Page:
If you’re giving your children the gift of tech this year, you may want to consider this; online predatory behavior has spiked in 2020. There was a 23 percent increase in this behavior between March and May of this year, with so many kids forced to suddenly learn and communicate through a device.
“That’s a definite factor,” said Titania Jordan, author of the book Parenting in a Tech World. “Even before the pandemic, children were spending upwards of eight hours a day online. Now it’s even more and it’s not getting better anytime soon. And unfortunately the predators, or the tricky people as we like to call them with younger children, know that and are exploiting that.”
Jordan, who is also chief parent officer at Bark Technologies, says parents should be having an open and honest dialogue with kids about online dangers, at a younger age than you might think and more often than you might think.
Jordan suggests if you’re gifting a new device, to make sure to use built-in protections and parental controls. You also might want to consider a tool such as Bark, which will alert you to predators, cyber bullies and mental health issues. She compares the technology to buying a bike helmet to go along with the gift of a bike.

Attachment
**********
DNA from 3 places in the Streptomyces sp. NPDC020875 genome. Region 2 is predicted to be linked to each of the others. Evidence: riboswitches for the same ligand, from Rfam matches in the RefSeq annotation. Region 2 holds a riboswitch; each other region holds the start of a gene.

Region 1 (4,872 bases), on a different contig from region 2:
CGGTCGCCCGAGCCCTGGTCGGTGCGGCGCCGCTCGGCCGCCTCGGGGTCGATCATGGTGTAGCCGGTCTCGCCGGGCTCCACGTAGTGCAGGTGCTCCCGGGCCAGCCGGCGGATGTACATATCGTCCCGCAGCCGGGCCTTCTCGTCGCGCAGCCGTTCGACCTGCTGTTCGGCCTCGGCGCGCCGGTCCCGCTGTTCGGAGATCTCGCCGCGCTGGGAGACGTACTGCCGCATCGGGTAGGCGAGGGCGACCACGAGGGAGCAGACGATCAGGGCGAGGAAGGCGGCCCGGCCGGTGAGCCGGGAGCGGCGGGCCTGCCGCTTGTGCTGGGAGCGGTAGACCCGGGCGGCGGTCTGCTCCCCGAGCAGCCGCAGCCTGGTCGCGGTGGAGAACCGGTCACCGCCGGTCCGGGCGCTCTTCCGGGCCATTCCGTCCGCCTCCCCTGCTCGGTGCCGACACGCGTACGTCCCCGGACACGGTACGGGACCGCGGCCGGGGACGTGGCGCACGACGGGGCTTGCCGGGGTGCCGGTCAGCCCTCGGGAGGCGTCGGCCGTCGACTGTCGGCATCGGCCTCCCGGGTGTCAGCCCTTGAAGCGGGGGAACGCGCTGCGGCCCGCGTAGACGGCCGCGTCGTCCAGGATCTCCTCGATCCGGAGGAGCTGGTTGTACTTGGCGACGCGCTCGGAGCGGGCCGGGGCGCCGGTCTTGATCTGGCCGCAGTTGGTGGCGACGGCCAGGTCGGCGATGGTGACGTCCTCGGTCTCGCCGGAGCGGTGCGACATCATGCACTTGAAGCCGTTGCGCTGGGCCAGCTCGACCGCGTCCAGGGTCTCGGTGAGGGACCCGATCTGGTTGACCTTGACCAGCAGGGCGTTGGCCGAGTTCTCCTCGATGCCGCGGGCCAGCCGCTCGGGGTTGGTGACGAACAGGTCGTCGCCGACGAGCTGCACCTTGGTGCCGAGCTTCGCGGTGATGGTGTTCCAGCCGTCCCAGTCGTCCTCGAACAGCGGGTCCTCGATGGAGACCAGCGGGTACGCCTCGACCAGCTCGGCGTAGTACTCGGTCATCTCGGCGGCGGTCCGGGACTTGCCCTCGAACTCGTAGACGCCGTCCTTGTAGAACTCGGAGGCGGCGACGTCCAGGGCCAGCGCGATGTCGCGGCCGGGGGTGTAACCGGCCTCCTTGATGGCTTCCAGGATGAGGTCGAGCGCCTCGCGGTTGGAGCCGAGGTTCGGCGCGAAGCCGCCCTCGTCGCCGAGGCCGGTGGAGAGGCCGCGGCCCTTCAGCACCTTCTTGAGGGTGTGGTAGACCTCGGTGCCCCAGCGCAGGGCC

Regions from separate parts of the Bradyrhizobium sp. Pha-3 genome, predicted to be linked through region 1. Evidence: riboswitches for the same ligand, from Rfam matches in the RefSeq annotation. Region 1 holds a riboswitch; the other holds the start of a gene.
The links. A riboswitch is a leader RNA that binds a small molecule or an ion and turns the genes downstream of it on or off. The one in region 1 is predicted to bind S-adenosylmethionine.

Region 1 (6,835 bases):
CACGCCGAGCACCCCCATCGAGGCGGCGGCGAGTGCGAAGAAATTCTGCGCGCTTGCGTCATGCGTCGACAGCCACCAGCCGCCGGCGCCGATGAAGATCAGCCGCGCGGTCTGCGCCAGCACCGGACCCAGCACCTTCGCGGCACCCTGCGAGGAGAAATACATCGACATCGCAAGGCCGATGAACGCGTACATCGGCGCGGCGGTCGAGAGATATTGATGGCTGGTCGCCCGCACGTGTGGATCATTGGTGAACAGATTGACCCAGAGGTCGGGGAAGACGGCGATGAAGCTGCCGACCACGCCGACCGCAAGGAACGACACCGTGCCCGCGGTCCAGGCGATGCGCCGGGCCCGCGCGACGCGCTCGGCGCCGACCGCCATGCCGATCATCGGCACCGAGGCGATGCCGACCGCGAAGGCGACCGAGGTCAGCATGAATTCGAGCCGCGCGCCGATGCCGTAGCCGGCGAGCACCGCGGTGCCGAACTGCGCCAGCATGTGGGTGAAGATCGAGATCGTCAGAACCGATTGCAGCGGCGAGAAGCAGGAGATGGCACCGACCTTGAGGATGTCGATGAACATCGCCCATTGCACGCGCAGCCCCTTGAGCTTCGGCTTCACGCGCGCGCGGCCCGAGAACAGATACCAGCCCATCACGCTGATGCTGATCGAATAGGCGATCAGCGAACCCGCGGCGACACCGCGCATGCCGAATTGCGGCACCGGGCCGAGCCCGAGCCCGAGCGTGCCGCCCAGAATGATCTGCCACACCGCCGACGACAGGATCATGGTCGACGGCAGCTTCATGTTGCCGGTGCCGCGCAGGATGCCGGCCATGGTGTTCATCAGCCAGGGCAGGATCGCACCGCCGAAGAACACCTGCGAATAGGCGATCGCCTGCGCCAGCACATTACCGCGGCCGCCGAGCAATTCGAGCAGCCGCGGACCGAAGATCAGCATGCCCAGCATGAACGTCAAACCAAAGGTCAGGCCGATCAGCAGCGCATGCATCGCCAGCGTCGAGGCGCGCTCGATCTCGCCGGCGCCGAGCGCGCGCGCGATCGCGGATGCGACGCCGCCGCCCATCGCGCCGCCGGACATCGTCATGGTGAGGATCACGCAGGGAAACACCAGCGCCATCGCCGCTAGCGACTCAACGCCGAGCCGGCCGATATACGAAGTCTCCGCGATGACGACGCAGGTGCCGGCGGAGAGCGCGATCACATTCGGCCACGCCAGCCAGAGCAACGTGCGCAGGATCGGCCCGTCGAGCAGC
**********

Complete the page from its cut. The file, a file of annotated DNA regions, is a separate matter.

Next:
“Bark is not going to give parents full unfettered access to every message and direct message and post,” Jordan said. “Bark is looking for dangers like a smoke alarm and is only going to go off when some of the most terrible, difficult things happen, that arguably you would need to know as a parent so you can protect them in their digital lives, much like you do in their real lives.”
For example, Jordan says, if someone sends your child a message over social media asking if they would ever date an older man or asking if age bothers them, Bark would immediately flag that conversation.
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